Planning your year abroad during a global pandemic!19 October 2020
Keep calm and wear your mask! My experiences and advice for planning your year abroad.
Having spent the last two years bragging to your friends and family that you will spend one year of your degree spent in sunny Spain, it suddenly feels surreal to be finally preparing yourself for this adventure! However, it is safe to say that the months planning for the 2020-2021 exchange year to Spain were some of the most stressful and emotional months I have endured whilst at university.
With advice and tensions constantly changing, it was forever uncertain whether or not the year abroad would go ahead. Although cliché, the time can only be best described as an emotional rollercoaster; being told we can go with strict precautions but then hearing the UK can no longer travel to Spain most definitely kept us on our toes throughout summer. Of course, all students planning to travel to Spain considered every possible scenario such as studying from the UK or postponing the year, each option had some great positives but also still brought the disappointment of not getting to begin our long-anticipated adventures.
Nevertheless, optimism is an immortal trait all students share, and as I was in Hollister grabbing bikinis in the end of summer sale for all the Spanish beach trips I was hoping (and genuinely praying) to go to, I got an email to say we finally could go. Me being constantly full of emotion, tears of relief fell almost instantly whilst most customers in the store thought I was crying at how much of a bargain my buy was!
However, although being told we were able to go ahead with our plans, we also only had one week to get everything prepared and ready to go.
Luckily, I had done all the preparation I could which didn’t involve financial commitment. My first job therefore was to find a place to live. Lots of students book themselves into hostels for the first few weeks of their stay; I know many students who found temporary places to stay whilst they looked for somewhere more permanent. I on the other-hand had already added myself to lots of Facebook pages such as PISOS EN GRANADA and Erasmus Student Network Granada, where I had been in contact with lots of kind Spanish and Erasmus students looking for flatmates. In the end I emailed one estate agent in Spain on Rumie who had a room I already had in mind, so as soon as I got the email, I was straight on the phone trying to reserve a room in a 10-bed flat.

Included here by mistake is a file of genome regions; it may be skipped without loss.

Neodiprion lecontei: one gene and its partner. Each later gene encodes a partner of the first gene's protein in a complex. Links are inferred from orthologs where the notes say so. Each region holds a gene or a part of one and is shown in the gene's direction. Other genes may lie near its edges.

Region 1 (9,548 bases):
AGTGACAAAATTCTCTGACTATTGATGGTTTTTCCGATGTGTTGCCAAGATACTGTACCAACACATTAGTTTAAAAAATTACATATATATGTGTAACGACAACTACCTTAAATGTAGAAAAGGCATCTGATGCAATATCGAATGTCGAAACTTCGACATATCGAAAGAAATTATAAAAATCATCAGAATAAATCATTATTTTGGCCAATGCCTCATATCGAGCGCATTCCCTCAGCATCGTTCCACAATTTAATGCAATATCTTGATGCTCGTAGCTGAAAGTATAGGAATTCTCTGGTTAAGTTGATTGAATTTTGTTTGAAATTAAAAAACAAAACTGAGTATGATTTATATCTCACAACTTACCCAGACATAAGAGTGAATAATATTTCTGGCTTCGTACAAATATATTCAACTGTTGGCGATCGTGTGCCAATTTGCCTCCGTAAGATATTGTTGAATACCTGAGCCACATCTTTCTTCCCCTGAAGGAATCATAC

Next, I had to find flights. Due to the virus there weren’t many flights available, thankfully though there was a flight from Cardiff on Saturday the 12th of September which two other people from Cardiff university were catching. Originally I had planned to move to Spain in August to enjoy the summer and explore the city before University began, but obviously this was not possible. One top tip I have is to try and do the journey with other people from the Uni, especially if you are travelling to Granada as you have to catch a flight to Malaga first and then a bus to Granada, which alongside your years-worth of luggage can be very stressful!
“try and do the journey with other people from the Uni, especially if you are travelling to Granada as you have to catch a flight to Malaga first and then a bus to Granada, which alongside your years-worth of luggage can be very stressful!”
For many, the summer of 2020 wasn’t like most. I hadn’t socialised much at all with my friends due to restrictions, so I suddenly had to see everyone close to me in the short week I had before I left! Packing, planning and socialising made time go by very quickly, and it wasn’t until my final day when I had to say goodbye to my two-year-old niece that it finally kicked in that I was moving away.
As exciting and relieving as it was, there were of course so many worries too. Missing my family, missing my home, adapting to a new culture, not having time to settle before uni starts, and of course living in a country which has been severely hit by COVID-19. We had to seriously consider all precautions before travelling and check the constant changing situation in Spain. Perhaps naively I had to tell myself that as long as I wore my mask, kept my hands and belongings clean, everything would be fine. If I didn’t have this mentality, I would have definitely postponed the year. I had to be happy with my decision to go, and I knew that personally, if I had postponed, I would have watched my friends continue their studies whilst I had to live at home with COVID-restricted opportunities.
Despite my year abroad preparations sounding very chaotic, just over a month has passed since arriving to Spain, and I would do it all over again if this is the end result! (I mean it would have been a lot easier had there not been a global pandemic at the time but you get the gesture).
So for those of you possibly planning you year abroad adventure, remember to keep calm, wear your mask if this chaos still isn’t over, and remember that once these stresses end, it will be so worth it!
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